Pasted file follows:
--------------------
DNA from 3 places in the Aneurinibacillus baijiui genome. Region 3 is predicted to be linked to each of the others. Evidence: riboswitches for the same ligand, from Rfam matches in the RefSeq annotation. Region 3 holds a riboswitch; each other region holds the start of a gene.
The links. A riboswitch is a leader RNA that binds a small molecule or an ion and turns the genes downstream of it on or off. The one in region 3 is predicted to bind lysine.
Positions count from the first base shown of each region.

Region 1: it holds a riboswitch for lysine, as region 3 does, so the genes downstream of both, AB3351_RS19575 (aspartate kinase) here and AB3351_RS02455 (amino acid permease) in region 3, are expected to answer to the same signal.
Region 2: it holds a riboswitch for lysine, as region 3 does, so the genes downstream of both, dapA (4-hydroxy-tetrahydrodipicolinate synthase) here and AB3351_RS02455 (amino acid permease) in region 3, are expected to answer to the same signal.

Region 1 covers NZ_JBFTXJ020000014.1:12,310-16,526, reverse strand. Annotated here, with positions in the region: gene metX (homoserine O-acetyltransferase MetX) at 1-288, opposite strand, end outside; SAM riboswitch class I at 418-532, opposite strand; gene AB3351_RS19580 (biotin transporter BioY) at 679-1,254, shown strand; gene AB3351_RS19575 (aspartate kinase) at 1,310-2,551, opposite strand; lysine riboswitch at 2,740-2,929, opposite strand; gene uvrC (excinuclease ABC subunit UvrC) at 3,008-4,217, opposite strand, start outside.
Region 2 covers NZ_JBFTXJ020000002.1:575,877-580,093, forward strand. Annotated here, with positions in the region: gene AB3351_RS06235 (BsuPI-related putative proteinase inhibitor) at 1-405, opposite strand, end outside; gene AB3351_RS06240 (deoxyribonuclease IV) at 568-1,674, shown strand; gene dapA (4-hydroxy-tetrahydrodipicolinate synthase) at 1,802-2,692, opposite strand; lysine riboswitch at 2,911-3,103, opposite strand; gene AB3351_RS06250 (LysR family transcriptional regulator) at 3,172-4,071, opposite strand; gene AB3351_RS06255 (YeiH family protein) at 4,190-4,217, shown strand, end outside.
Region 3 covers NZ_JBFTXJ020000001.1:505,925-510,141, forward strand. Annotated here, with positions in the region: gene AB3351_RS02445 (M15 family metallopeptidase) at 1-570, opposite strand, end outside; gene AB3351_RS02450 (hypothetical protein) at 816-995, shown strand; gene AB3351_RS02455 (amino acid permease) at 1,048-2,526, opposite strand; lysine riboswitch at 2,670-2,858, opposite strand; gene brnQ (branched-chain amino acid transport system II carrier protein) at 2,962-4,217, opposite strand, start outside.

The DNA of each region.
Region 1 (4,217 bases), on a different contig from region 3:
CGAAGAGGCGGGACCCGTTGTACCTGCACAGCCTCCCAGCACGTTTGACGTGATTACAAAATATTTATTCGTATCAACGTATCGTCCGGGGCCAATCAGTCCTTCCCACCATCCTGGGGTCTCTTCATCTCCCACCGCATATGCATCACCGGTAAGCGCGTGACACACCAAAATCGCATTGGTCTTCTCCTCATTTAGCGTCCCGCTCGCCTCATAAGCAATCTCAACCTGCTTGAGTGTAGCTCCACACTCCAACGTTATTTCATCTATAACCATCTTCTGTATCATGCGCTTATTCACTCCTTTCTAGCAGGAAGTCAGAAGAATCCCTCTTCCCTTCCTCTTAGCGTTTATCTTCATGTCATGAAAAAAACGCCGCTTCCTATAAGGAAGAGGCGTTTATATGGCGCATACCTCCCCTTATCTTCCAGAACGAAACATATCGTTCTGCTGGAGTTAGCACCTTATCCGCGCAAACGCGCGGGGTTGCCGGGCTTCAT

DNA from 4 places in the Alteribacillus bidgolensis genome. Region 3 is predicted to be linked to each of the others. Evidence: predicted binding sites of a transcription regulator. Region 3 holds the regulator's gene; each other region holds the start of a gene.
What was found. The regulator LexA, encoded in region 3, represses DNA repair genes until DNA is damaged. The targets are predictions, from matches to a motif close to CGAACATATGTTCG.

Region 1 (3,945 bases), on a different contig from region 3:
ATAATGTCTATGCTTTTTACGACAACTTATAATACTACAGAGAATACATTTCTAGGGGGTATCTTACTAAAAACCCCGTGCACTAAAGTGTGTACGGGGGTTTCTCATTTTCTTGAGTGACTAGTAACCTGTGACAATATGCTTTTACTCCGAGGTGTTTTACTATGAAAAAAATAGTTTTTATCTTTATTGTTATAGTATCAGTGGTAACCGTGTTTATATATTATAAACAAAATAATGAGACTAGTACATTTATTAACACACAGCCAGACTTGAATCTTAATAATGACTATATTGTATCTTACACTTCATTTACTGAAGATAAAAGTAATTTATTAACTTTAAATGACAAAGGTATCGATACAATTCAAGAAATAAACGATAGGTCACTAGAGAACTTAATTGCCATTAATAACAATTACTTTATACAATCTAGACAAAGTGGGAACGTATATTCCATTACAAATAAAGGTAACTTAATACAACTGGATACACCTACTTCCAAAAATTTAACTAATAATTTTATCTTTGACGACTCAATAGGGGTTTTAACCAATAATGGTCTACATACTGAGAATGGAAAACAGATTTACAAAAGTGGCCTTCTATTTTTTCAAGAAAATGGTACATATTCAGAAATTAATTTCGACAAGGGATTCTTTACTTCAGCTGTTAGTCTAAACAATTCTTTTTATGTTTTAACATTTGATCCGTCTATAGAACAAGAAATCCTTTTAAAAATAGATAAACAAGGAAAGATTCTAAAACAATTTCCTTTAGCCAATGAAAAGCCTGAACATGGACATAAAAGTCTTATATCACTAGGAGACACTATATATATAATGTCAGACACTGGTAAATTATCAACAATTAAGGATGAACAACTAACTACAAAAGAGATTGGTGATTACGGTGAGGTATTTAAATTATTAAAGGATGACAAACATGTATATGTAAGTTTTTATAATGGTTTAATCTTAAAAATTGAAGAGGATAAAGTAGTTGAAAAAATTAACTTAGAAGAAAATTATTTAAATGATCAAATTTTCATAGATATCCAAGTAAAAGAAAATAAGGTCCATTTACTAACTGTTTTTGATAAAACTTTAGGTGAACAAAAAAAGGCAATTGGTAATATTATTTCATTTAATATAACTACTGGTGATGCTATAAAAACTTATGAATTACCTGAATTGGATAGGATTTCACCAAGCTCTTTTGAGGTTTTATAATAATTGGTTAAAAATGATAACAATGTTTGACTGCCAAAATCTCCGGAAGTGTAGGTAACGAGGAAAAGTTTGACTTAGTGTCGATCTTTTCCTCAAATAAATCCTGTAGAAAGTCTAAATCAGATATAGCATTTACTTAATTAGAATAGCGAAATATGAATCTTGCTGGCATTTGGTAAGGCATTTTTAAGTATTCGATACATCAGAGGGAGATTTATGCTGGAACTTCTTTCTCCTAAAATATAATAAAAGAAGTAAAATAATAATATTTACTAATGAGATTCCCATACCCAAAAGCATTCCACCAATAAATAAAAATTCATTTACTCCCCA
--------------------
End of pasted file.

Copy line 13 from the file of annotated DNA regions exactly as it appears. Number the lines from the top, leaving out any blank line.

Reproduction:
What was found. The regulator LexA, encoded in region 3, represses DNA repair genes until DNA is damaged. The targets are predictions, from matches to a motif close to CGAACATATGTTCG.